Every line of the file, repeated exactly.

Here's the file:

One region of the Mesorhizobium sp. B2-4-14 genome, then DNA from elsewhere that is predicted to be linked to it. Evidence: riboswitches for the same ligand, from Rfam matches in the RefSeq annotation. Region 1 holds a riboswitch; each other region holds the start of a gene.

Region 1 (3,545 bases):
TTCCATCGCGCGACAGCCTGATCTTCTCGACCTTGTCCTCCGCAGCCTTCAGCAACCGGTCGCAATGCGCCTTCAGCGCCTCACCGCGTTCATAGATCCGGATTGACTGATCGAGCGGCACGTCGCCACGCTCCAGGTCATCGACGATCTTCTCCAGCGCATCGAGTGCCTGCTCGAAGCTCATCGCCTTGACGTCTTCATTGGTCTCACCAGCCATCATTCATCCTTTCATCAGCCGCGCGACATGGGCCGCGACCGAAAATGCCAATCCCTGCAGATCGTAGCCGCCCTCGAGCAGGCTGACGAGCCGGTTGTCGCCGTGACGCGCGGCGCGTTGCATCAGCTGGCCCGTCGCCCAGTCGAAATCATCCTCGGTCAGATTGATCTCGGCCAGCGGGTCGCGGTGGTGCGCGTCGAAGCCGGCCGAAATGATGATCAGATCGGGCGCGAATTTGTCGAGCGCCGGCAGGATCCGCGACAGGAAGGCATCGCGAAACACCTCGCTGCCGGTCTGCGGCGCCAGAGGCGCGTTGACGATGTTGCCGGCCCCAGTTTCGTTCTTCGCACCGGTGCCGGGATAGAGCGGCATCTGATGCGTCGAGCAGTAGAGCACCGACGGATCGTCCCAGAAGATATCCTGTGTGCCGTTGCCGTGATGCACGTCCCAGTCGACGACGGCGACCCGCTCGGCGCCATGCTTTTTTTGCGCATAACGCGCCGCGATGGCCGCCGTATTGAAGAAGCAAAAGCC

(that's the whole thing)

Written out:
One region of the Mesorhizobium sp. B2-4-14 genome, then DNA from elsewhere that is predicted to be linked to it. Evidence: riboswitches for the same ligand, from Rfam matches in the RefSeq annotation. Region 1 holds a riboswitch; each other region holds the start of a gene.

Region 1 (3,545 bases):
TTCCATCGCGCGACAGCCTGATCTTCTCGACCTTGTCCTCCGCAGCCTTCAGCAACCGGTCGCAATGCGCCTTCAGCGCCTCACCGCGTTCATAGATCCGGATTGACTGATCGAGCGGCACGTCGCCACGCTCCAGGTCATCGACGATCTTCTCCAGCGCATCGAGTGCCTGCTCGAAGCTCATCGCCTTGACGTCTTCATTGGTCTCACCAGCCATCATTCATCCTTTCATCAGCCGCGCGACATGGGCCGCGACCGAAAATGCCAATCCCTGCAGATCGTAGCCGCCCTCGAGCAGGCTGACGAGCCGGTTGTCGCCGTGACGCGCGGCGCGTTGCATCAGCTGGCCCGTCGCCCAGTCGAAATCATCCTCGGTCAGATTGATCTCGGCCAGCGGGTCGCGGTGGTGCGCGTCGAAGCCGGCCGAAATGATGATCAGATCGGGCGCGAATTTGTCGAGCGCCGGCAGGATCCGCGACAGGAAGGCATCGCGAAACACCTCGCTGCCGGTCTGCGGCGCCAGAGGCGCGTTGACGATGTTGCCGGCCCCAGTTTCGTTCTTCGCACCGGTGCCGGGATAGAGCGGCATCTGATGCGTCGAGCAGTAGAGCACCGACGGATCGTCCCAGAAGATATCCTGTGTGCCGTTGCCGTGATGCACGTCCCAGTCGACGACGGCGACCCGCTCGGCGCCATGCTTTTTTTGCGCATAACGCGCCGCGATGGCCGCCGTATTGAAGAAGCAAAAGCC